WH: Since the release of the book I’ve spoken to Somali students in St. Paul, Minnesota, to white students in rural Maryland, black students in Dayton, Ohio. I tell students that on their darkest day, on that day when they feel like the world is not loving them enough, that they need only to take inspiration from these East High Tiger athletes. Eight of the twelve basketball players’ mothers worked as maids, many of them did not have fathers living in the home, two of them had fathers in jail, and none of them were born with a silver spoon in their mouth. But what pushed them and helped them succeed was a championship attitude before they dribbled a basketball or swung a baseball bat. They knew they wanted to be successful. They can lean into this story and they can rise up. Sports is a very gentle way to open the door to talk about poverty, racism, and sexism. You want to hear about how the winners won and how the losers dealt with losing.

Wil Haygood will be the first featured speaker of the Columbus Metropolitan Library’s Carnegie Author series on Jan. 27th. Register for free at Eventbrite.com.

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Remembering Chris Bradley

What will be the job of a meteorologist in heaven? I’m not sure if I think of heaven as a place of eternally ideal weather, but I do think of it as a place of purpose. There’s a job for everyone in heaven. When I first met Chris Bradley, I didn’t know who he was. [...]
Laura Dachenbach

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What will be the job of a meteorologist in heaven?

I’m not sure if I think of heaven as a place of eternally ideal weather, but I do think of it as a place of purpose. There’s a job for everyone in heaven.

When I first met Chris Bradley, I didn’t know who he was. I was new to King Avenue United Methodist Church, and Chris was just a nice guy corralling his young son in the milling area, which was full of other people I didn’t know. He was the dad that everyone wanted, standing with a watchful and proud eye and who was always ready for a hug and kiss. Such a stunning smile, I thought. Almost like a trademark. He was the friend everyone wanted to be with, adding a buoyancy, an accessibility, a welcomeness to the conversation. Sharp ties. This guy’s got some sharp ties. The more I observed, the more I wondered. Somehow, he seemed like someone I knew, or should know. One day, I decided to engage Chris in the only awkward conversation I knew him to have.

“So what do you do?”

“The weather on Channel 10.”

The dots started to connect. My face became warm. I started wearing hats and sunglasses and avoiding Chris for a couple weeks, hoping he’d forget me. But that wasn’t possible with the gregarious Bradley-Krausses, and eventually I grew to know and adore this charming and very musical bunch: Chris (who was an adopted child) his husband Jason, and their two adopted children Spencer and Maria—four people connected not by blood, but by their love for each other. The Bradley-Krausses became activists simply by being a family and living out their love for each other and their community with endearing authenticity, creating bonds that have extended beyond the loss of a family member.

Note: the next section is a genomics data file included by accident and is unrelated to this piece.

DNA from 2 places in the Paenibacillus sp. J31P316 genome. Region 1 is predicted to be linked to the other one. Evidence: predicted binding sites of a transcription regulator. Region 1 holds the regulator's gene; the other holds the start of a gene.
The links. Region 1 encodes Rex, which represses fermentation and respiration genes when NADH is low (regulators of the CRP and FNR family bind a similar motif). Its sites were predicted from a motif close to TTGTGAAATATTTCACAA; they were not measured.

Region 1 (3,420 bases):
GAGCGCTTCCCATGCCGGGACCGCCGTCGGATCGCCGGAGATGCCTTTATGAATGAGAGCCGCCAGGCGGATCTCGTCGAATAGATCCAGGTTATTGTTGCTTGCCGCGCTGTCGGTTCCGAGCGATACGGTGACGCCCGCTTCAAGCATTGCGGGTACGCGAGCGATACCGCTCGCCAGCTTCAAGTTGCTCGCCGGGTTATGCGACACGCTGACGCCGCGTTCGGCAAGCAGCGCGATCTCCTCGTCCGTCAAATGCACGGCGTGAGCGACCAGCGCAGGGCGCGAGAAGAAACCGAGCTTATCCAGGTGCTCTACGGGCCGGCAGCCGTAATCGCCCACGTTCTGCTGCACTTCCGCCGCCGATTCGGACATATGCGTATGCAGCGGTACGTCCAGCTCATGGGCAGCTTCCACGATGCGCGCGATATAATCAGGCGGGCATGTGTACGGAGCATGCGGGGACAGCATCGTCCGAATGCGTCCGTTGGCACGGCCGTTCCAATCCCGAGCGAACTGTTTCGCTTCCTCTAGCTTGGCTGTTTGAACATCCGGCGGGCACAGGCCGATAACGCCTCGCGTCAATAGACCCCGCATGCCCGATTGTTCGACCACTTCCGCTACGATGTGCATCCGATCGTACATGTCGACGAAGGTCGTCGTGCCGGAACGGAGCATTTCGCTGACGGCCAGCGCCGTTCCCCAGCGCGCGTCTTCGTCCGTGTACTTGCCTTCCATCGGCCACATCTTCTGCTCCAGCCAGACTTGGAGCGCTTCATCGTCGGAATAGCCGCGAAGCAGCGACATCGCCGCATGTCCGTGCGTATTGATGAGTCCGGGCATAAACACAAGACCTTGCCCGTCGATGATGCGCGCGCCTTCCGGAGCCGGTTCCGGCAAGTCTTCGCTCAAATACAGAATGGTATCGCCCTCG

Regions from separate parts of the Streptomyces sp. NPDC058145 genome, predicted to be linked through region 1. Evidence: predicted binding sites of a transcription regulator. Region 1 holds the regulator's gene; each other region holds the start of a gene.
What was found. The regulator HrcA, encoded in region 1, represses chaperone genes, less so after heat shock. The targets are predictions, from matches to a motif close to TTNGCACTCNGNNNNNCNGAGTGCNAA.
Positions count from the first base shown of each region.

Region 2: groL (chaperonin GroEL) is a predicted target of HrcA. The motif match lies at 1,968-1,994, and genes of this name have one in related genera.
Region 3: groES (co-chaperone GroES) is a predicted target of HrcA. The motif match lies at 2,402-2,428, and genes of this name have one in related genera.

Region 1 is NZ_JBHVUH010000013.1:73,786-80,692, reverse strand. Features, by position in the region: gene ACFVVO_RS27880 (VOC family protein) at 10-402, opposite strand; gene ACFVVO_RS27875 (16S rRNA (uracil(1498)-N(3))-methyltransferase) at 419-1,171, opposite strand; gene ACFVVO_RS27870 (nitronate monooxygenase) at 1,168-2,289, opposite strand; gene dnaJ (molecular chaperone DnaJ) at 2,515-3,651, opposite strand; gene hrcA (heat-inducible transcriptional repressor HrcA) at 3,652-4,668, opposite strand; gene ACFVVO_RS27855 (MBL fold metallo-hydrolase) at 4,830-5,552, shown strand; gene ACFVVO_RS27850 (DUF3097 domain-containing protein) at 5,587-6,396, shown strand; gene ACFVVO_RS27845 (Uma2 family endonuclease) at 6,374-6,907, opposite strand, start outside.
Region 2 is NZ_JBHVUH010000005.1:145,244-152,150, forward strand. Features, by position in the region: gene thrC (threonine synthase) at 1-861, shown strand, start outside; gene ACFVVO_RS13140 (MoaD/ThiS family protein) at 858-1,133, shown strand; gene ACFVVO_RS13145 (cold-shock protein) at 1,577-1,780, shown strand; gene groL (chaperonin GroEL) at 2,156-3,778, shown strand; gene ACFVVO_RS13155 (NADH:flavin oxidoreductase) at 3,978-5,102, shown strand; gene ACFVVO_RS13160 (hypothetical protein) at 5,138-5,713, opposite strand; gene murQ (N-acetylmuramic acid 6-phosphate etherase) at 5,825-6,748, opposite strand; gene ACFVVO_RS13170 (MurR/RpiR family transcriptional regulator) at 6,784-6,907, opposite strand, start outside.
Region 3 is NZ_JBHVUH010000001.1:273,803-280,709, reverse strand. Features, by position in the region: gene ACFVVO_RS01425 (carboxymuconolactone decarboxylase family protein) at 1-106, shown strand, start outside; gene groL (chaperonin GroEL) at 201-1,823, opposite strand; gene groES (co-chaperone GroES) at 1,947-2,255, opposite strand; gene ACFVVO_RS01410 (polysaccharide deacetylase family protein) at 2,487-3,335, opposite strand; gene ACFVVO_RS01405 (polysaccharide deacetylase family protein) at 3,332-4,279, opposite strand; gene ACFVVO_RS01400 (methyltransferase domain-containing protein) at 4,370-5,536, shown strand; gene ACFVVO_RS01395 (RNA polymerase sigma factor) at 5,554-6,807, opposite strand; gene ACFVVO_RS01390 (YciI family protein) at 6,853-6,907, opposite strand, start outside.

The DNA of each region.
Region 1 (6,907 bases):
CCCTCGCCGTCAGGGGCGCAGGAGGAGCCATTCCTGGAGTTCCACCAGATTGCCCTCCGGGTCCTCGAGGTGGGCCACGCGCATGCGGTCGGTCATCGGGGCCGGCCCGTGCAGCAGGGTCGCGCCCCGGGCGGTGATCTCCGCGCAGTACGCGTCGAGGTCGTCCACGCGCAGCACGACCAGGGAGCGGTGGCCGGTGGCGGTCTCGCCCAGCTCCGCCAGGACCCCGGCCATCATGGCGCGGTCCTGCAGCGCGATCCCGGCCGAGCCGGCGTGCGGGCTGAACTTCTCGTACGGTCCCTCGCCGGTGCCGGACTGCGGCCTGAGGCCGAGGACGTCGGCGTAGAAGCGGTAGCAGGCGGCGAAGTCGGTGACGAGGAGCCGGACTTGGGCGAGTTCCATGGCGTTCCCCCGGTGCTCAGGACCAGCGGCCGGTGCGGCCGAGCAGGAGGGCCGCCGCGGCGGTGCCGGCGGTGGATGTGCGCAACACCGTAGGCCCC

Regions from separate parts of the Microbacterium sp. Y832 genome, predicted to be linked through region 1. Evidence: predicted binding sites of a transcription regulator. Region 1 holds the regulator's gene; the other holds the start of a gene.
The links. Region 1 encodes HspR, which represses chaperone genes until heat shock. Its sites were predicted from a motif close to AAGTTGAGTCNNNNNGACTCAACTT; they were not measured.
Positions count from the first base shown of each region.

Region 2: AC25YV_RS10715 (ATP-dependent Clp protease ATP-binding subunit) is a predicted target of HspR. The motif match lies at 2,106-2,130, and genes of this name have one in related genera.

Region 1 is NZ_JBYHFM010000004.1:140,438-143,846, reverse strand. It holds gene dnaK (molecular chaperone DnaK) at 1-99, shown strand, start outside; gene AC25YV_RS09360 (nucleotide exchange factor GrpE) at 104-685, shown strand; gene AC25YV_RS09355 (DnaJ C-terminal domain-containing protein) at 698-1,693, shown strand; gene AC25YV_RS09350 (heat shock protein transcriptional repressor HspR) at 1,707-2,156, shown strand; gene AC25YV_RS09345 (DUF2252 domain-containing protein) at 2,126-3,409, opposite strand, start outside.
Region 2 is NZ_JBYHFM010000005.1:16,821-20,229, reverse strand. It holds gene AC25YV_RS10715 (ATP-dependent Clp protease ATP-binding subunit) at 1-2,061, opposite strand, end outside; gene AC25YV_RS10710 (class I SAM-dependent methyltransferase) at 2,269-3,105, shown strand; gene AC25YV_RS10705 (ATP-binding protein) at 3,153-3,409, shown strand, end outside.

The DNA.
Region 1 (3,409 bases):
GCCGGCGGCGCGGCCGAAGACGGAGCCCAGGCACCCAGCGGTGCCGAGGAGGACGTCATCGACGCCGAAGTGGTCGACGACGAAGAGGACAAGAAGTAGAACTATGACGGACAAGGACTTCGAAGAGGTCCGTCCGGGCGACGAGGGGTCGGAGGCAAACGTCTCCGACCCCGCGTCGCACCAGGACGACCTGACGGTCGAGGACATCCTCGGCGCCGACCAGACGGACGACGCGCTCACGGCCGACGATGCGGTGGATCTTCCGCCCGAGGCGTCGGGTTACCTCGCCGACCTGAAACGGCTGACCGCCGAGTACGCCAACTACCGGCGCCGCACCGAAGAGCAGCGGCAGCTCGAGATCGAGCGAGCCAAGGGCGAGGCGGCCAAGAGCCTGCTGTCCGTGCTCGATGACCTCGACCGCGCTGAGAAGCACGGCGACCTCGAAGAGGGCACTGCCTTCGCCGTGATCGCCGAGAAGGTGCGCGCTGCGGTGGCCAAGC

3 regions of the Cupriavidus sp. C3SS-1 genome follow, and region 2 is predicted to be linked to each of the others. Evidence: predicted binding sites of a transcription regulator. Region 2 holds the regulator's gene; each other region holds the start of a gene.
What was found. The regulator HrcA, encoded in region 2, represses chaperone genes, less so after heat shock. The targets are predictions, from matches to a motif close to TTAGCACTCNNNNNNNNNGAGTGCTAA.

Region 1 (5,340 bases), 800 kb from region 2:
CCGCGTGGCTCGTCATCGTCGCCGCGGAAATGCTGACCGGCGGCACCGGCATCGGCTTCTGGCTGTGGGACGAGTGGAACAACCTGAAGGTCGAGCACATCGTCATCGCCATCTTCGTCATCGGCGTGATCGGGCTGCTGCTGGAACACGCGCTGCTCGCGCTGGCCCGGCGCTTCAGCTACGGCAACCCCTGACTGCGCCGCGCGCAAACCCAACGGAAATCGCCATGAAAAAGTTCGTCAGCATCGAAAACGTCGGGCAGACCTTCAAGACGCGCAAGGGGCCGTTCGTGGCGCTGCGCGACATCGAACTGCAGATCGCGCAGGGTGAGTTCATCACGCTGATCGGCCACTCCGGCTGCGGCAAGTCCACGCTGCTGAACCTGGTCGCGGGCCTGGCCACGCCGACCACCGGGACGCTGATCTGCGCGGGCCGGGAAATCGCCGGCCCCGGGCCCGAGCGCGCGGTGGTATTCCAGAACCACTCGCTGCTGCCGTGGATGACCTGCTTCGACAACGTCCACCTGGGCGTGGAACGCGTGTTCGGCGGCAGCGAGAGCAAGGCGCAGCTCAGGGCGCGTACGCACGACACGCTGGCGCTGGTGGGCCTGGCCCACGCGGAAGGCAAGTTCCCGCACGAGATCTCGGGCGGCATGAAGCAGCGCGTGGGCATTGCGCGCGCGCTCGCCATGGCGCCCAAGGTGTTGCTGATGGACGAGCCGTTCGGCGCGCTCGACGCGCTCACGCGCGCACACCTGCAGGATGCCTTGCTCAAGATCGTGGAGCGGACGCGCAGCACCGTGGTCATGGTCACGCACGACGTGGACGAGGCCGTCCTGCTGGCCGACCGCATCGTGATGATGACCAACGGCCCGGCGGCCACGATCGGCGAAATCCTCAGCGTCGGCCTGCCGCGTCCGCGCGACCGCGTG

In their dying, some people give the rest of us life because they illuminate what life should be about. Chris Bradley’s death from an aggressive form of acute myeloid leukemia was one of those moments. We can sometimes strangely forget the worthiness of our own lives—the reality that life is indeed more than existence and schedules and tasks. Chris fought for his life because he knew life was worth living. And we should also fight every day for this rare and precious privilege to be alive: to understand all that we can, say all that we can, and be all that we can for however long we are called to do so. Life itself is a terminal illness, and once in a while we are granted a remission from that affliction in being allowed to witness a soul such as Chris love life so much that we cannot help but fall in love with it again.

Weather is defined as an “act of God” because it is completely out of our control. Death is also out of our control. Both tend to depress people. I imagine the great faith in God Chris maintained throughout his life and illness is why he could confront both these inevitabilities with awe, never letting either of them overwhelm him, make him become bitter, or lessen his spirit.

Weather is what makes our planet alive. Chris is now a part of the rain that will nourish the beloved gardens around his home. He is part of the sunshine that will smile on his husband and children. He’ll be in the iridescence of every rainbow we post on Instagram and part of the joy of every Columbus kid’s snow day. Each time we marvel at the mercurial, if not downright wacky amalgamation of temperature and precipitation that is Columbus weather, we will remember our Chris Bradley.

Welcome to the incredible green screen of heaven Chris. You’ve still got a job, we’re still watching, and I have my derecho plan. Thanks for that.

Donations in the memory of Chris Bradley can be made to The Columbus Foundation. Visit columbusfoundation.org/fund/bradley/3730.